At a time when many Vermonters are struggling through the worst economic downturn since the Great Depression; when average wages are stagnant or falling; when many low and moderate income people are spending 50 percent or more of their limited income on housing; and when we are facing a foreclosure crisis brought about by Wall Street greed; it is no wonder -- in spite of tremendous hard work by housing advocates - that homelessness is on the rise.
On a single day in January of this year - in the dead of Vermont's winter - there were over 2,500 people who were homeless in our state. That is simply unacceptable.
Tragically, the largest growth in Vermont's homeless population is families with children. In fact, fully 32% of those sleeping in Vermont shelters are children.
Four percent of Vermont's homeless are veterans - which is actually much better than the rest of the country. The fact that there are more than 650,000 homeless Americans on any given night is a national embarrassment; the fact that one in six of these homeless Americans is a veteran is a national disgrace.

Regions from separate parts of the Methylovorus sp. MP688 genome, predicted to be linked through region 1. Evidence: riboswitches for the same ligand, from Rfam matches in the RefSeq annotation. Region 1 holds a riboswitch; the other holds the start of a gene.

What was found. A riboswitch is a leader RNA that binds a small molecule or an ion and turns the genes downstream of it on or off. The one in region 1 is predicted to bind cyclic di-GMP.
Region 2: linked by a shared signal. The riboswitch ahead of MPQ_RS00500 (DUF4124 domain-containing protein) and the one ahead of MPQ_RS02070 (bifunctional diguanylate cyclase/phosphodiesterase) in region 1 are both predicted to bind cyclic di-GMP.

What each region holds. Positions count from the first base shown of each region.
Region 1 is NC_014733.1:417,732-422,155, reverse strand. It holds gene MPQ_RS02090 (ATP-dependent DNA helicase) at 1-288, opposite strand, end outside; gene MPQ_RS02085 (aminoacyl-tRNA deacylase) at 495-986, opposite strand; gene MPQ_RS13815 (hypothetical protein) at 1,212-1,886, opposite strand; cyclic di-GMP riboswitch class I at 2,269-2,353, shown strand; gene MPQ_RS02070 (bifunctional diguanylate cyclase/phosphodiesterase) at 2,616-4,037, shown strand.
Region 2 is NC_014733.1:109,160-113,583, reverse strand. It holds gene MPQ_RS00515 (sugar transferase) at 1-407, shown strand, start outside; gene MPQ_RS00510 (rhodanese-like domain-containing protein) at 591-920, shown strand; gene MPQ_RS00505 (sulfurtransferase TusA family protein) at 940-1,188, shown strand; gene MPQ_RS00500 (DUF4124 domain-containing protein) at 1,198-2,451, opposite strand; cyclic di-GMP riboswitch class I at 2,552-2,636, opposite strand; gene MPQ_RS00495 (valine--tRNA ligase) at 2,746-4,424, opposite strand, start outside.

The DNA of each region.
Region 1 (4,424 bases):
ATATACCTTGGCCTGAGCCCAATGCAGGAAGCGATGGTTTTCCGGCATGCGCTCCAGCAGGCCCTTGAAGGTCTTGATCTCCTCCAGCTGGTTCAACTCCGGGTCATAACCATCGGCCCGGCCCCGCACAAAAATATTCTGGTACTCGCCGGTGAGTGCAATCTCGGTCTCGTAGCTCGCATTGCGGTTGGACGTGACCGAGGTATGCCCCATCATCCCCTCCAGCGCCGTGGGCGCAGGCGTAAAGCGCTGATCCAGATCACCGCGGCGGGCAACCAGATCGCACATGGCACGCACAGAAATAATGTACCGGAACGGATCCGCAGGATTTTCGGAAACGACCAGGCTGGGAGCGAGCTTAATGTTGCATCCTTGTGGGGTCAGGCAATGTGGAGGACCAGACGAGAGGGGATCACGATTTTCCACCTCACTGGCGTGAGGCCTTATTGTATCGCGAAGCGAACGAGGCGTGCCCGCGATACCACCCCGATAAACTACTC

Clearly, we must build more affordable housing, as part of our larger efforts to rebuild our nation's infrastructure. And, we must implement policies that create good-paying jobs right here in the United States. That is why I strongly believe we must finally fund the National Housing Trust Fund - legislation that I long championed while I was a member of the House of Representatives, and which is now law. The Housing Trust Fund will help build that affordable housing that we so desperately need, and in the process, create millions of new jobs.
But in the meantime, the reality is that we must also tend to the emergency needs of those who find themselves without any housing at all.
I am very proud to stand here with Linda Ryan, of Samaritan House to announce that I have been able to secure a $237,500 grant from the federal Department of Housing and Urban Development to improve seven homeless shelters across the state. Of that amount, $30,000 is for Samaritan House to renovate this facility right here in St. Albans. The other grant recipients include:
- Upper Valley Haven in White River Junction;
- Committee on Temporary Shelter in Burlington;
- Open Door Mission in Rutland;
- Morningside Shelter in Brattleboro;
- Dodge House in Rutland; and the
- John Graham Shelter in Vergennes
The expansion and improvement of these seven shelters will provide some comfort and stability to those Vermonters who have lost their homes during these difficult times. In fact, these shelters provide homeless Vermonters with not just a place to sleep, but an opportunity to start rebuilding their lives.